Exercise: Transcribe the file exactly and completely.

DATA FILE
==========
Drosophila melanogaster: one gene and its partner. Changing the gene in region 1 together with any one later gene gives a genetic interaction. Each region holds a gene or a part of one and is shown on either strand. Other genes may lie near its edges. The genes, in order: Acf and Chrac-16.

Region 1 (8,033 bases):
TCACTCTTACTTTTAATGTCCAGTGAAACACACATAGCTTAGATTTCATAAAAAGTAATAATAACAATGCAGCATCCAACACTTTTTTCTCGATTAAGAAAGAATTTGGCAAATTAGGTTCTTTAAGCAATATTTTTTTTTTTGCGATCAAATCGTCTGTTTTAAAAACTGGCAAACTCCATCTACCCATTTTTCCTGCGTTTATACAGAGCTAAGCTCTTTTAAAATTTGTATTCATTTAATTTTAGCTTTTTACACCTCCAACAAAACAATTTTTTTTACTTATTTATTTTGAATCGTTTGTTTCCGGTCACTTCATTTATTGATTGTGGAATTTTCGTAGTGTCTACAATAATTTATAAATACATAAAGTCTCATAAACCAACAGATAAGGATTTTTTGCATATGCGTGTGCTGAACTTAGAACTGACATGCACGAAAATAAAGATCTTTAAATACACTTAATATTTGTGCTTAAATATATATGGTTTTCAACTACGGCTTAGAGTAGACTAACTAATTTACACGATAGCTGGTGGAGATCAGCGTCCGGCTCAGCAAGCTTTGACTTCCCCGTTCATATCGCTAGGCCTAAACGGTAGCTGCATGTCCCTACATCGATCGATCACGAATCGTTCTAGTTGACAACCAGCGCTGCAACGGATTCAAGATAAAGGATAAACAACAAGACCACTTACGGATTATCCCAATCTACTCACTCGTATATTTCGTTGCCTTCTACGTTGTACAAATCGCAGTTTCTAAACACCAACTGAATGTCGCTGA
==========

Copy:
Drosophila melanogaster: one gene and its partner. Changing the gene in region 1 together with any one later gene gives a genetic interaction. Each region holds a gene or a part of one and is shown on either strand. Other genes may lie near its edges. The genes, in order: Acf and Chrac-16.

Region 1 (8,033 bases):
TCACTCTTACTTTTAATGTCCAGTGAAACACACATAGCTTAGATTTCATAAAAAGTAATAATAACAATGCAGCATCCAACACTTTTTTCTCGATTAAGAAAGAATTTGGCAAATTAGGTTCTTTAAGCAATATTTTTTTTTTTGCGATCAAATCGTCTGTTTTAAAAACTGGCAAACTCCATCTACCCATTTTTCCTGCGTTTATACAGAGCTAAGCTCTTTTAAAATTTGTATTCATTTAATTTTAGCTTTTTACACCTCCAACAAAACAATTTTTTTTACTTATTTATTTTGAATCGTTTGTTTCCGGTCACTTCATTTATTGATTGTGGAATTTTCGTAGTGTCTACAATAATTTATAAATACATAAAGTCTCATAAACCAACAGATAAGGATTTTTTGCATATGCGTGTGCTGAACTTAGAACTGACATGCACGAAAATAAAGATCTTTAAATACACTTAATATTTGTGCTTAAATATATATGGTTTTCAACTACGGCTTAGAGTAGACTAACTAATTTACACGATAGCTGGTGGAGATCAGCGTCCGGCTCAGCAAGCTTTGACTTCCCCGTTCATATCGCTAGGCCTAAACGGTAGCTGCATGTCCCTACATCGATCGATCACGAATCGTTCTAGTTGACAACCAGCGCTGCAACGGATTCAAGATAAAGGATAAACAACAAGACCACTTACGGATTATCCCAATCTACTCACTCGTATATTTCGTTGCCTTCTACGTTGTACAAATCGCAGTTTCTAAACACCAACTGAATGTCGCTGA